Health care has recently emerged to be one more system based on the myth of merit, joining education and business as American shibboleths of individuality. The myth of merit, in turn, creates self-perpetuating systems of disadvantage for those stuck at the bottom.

This point forcefully hit me while watching the Tennessee Titans football game recently. Another intelligent commercial by a local Nashville medical care provider, St. Thomas Health Services, caught my attention.

Titans coach Jeff Fisher extolled St. Thomas’ reputation for excellent care and service. The most interesting, as well as disturbing, quote from the football expert was: “Life. You get back what you put into it.” This same quote headlines St. Thomas’ Web site.

I think it is telling that an institution that deals with the absurdity of disease should make such a comment. How many doctors and nurses have treated patients who took care of their bodies and played by healthy-diet and exercise rules yet suffered from genetic illnesses or traumas?

Yes, individuals can remove percentages of risk by maintaining healthy bodies and minds, but doctors can never tell a patient, “Health. You get back what you put into it.” Illness does not reward and punish in that way. Just ask Phil Mickelson or millions of other athletes and citizens.

Yet this is the attitude many in the medical establishment curiously have adopted. They’re simply following the ethos of American business. We can’t condemn a company for putting profits first, we exclaim.

In a competitive marketplace of insurers and health providers, the company that can distance itself from the image of suffering, poverty, weakness and failure wins the most business. The company that most successfully identifies with the myth of merit survives.

The crazy thing is many American Christians who bought into this myth generations ago in matters of business and education now use it in the health-care debate. This is why health care is the real sacred cow of our society.

We believe we’re all in a race to the top of bodily health because that means we are financially successful. The uninsured have made their own beds in terms of health care and have squandered the American dream, we tell ourselves.

Our imaginations have been hijacked by the novelist Horatio Alger’s rags-to-riches stories to the point that we believe that those who cannot afford any, or even minimal, health insurance are irresponsible failures. We believe they haven’t gotten much back from health because they haven’t put much into it.

American Christians are under the impression that health insurance is a moral indicator for faithfulness and righteousness. We are so convinced of these values that we are willing to distort data and policy proposals in order to demonize public health-care proposals.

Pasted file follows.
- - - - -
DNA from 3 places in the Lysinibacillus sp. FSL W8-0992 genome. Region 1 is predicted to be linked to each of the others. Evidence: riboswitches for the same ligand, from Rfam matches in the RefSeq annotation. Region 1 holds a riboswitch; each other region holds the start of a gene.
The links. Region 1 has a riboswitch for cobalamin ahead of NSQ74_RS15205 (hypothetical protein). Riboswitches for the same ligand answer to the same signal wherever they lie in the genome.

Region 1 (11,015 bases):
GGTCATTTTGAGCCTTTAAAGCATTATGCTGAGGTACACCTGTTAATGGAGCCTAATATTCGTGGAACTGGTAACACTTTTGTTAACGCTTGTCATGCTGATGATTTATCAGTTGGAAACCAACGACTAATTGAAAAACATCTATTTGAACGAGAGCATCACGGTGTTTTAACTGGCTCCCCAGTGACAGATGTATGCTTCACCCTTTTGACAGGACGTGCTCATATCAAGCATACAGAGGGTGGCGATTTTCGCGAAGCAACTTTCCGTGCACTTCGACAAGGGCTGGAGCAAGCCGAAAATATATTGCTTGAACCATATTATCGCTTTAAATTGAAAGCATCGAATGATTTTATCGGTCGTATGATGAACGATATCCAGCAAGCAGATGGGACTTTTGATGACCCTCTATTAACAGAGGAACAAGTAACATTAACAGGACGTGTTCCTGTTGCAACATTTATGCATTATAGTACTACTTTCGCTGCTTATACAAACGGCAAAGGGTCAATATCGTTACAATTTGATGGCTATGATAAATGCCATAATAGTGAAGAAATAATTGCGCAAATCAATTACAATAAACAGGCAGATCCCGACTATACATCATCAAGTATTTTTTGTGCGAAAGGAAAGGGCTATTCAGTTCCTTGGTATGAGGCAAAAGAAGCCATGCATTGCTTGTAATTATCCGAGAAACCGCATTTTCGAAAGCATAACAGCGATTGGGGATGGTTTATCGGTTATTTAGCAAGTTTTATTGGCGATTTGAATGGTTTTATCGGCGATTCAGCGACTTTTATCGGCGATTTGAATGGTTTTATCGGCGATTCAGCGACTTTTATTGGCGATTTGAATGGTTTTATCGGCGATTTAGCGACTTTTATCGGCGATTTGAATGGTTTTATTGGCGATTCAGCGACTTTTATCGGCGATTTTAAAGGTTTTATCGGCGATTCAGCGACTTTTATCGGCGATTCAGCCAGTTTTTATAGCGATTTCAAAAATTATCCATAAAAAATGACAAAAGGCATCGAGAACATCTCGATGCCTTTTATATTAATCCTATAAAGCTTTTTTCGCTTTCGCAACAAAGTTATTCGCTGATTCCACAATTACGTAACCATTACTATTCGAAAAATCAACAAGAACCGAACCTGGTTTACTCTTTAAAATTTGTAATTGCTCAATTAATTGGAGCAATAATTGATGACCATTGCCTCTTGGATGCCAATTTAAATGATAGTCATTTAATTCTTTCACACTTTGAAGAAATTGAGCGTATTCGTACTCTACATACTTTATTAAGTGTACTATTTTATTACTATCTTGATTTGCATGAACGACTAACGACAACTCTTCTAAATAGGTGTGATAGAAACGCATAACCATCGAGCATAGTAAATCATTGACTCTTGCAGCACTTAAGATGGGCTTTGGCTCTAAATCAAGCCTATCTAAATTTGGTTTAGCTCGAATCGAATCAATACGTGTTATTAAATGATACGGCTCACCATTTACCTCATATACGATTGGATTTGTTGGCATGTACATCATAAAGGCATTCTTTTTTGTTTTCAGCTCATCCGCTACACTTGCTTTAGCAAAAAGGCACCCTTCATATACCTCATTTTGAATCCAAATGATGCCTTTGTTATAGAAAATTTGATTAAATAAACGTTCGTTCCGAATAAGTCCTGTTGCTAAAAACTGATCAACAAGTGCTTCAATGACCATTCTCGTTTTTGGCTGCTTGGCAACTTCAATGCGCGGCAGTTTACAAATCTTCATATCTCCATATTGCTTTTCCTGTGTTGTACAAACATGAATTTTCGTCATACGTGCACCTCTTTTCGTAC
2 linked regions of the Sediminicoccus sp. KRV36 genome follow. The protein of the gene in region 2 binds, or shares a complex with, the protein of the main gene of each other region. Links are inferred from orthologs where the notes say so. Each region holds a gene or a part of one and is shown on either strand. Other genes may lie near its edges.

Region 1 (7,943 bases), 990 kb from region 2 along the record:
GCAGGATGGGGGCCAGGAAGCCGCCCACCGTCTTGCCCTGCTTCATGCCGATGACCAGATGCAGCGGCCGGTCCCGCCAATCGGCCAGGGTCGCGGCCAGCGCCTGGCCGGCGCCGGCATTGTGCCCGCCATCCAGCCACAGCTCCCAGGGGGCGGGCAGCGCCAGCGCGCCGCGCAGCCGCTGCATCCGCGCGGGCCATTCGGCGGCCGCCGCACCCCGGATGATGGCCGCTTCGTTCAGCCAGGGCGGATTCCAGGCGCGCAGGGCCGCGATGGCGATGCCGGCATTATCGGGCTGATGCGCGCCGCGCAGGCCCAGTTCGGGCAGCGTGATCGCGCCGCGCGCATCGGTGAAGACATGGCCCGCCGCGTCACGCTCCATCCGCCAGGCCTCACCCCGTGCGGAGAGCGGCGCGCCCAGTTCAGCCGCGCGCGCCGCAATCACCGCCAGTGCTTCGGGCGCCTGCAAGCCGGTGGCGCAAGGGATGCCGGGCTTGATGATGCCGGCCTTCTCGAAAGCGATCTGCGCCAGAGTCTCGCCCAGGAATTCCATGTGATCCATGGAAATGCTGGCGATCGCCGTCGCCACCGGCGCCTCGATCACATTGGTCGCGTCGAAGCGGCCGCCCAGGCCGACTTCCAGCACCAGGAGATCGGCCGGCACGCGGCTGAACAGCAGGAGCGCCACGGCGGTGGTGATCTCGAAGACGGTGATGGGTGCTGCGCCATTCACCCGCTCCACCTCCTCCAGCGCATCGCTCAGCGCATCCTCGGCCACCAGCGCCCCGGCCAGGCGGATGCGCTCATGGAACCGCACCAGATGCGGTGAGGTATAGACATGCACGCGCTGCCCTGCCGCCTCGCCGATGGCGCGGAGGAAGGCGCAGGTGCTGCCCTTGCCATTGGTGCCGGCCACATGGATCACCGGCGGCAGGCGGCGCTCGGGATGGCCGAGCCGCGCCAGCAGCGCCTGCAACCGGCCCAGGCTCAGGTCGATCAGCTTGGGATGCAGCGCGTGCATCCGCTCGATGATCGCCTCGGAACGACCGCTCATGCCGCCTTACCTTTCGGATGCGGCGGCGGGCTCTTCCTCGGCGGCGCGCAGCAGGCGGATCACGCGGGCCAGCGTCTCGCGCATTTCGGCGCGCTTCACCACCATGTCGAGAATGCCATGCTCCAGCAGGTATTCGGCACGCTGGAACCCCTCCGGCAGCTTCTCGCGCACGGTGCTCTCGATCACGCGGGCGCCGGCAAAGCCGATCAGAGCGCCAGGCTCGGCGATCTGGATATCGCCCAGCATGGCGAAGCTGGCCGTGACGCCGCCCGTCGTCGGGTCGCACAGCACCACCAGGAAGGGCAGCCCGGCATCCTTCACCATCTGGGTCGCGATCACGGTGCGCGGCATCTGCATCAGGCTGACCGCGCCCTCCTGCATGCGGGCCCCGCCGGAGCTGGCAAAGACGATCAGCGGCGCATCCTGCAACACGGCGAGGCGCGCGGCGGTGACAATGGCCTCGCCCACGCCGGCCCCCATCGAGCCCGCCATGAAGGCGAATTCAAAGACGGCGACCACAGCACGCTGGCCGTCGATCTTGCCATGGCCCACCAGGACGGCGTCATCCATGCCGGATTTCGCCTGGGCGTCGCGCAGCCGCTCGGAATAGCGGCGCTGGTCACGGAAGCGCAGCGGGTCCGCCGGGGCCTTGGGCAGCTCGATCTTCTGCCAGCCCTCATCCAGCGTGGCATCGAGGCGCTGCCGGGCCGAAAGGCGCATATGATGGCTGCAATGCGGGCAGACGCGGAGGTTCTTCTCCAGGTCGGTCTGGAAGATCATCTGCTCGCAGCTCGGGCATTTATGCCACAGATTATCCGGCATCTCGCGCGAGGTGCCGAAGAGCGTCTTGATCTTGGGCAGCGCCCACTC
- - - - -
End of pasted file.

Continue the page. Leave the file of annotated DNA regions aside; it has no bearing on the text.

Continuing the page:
Being without health care is a matter of shame for many American Christians who were taught that “cleanliness is next to godliness” and “the early bird gets the worm.”

Should we not instead pray: God have mercy on a Christian people who identify more with the chief priests and Levites of Luke 10, who walked on by the man beaten by robbers, than with the Samaritan, who helped him in his unwanted and unsolicited tragedy? Should we not plead: God have mercy on a Christian people whose first question when it comes to the poor and uninsured is, “Who sinned so that they are poor or uninsured?”

We’re so convinced that physical health is a moral indicator that we’re willing to ignore the fact that most of the rhetoric against public health care has been crafted by the health insurance industry. Even our politicians – Christian ones – are willing to fight for the merit myth.

What I find so disheartening is that statements from health-care providers like St. Thomas Health Services reinforce this attitude, despite an overwhelming percentage of doctors who understand the true relationship between health and human flourishing.

Finally, the most troubling thing about the strength of the merit myth in our health-care attitudes is the kind of society it creates. In education, the merit myth has created pockets of cyclical educational poverty despite affirmative action programs, like Miguel de la Torre has explained in his “Doing Christian Ethics from the Margins.” In business, the merit myth ensures that minorities and the poor are severely underrepresented in ownership and leadership positions, like the Anderson family’s Empowerment Experiment in Chicago has shown.

In health care, the merit myth contributes to a racist and classist society. I don’t think Barbara Ehrenreich is too far off when she writes in The New York Times, “An article on the Fox News Web site has put forth the theory that health reform is a stealth version of reparations for slavery: whites will foot the bill and, by some undisclosed mechanism, blacks will get all the care.” As in all cases, the merit myth in America favors whites.

Many American Christians who see the health-care issue in this way have little difficulty in tolerating the extreme disadvantages caused by lack of health care, generational poverty, subsistence wages, blighted neighborhoods poisoned by crime and pollution and a system of advancement based on privilege and access.

My question is “Why?” I believe it goes back to the way “having the poor with you always” makes American Christians feel about our own righteousness. It’s the same feeling the prosperity gospel gives us when we hear it: God’s will for our lives is more money, more things and more choices.

This means that those who “have not” are defective in our minds, even though Jesus told us over and over again that this kind of thinking is not God’s way.

Andy Watts is assistant professor of Christian ethics at Belmont University in Nashville, Tenn.

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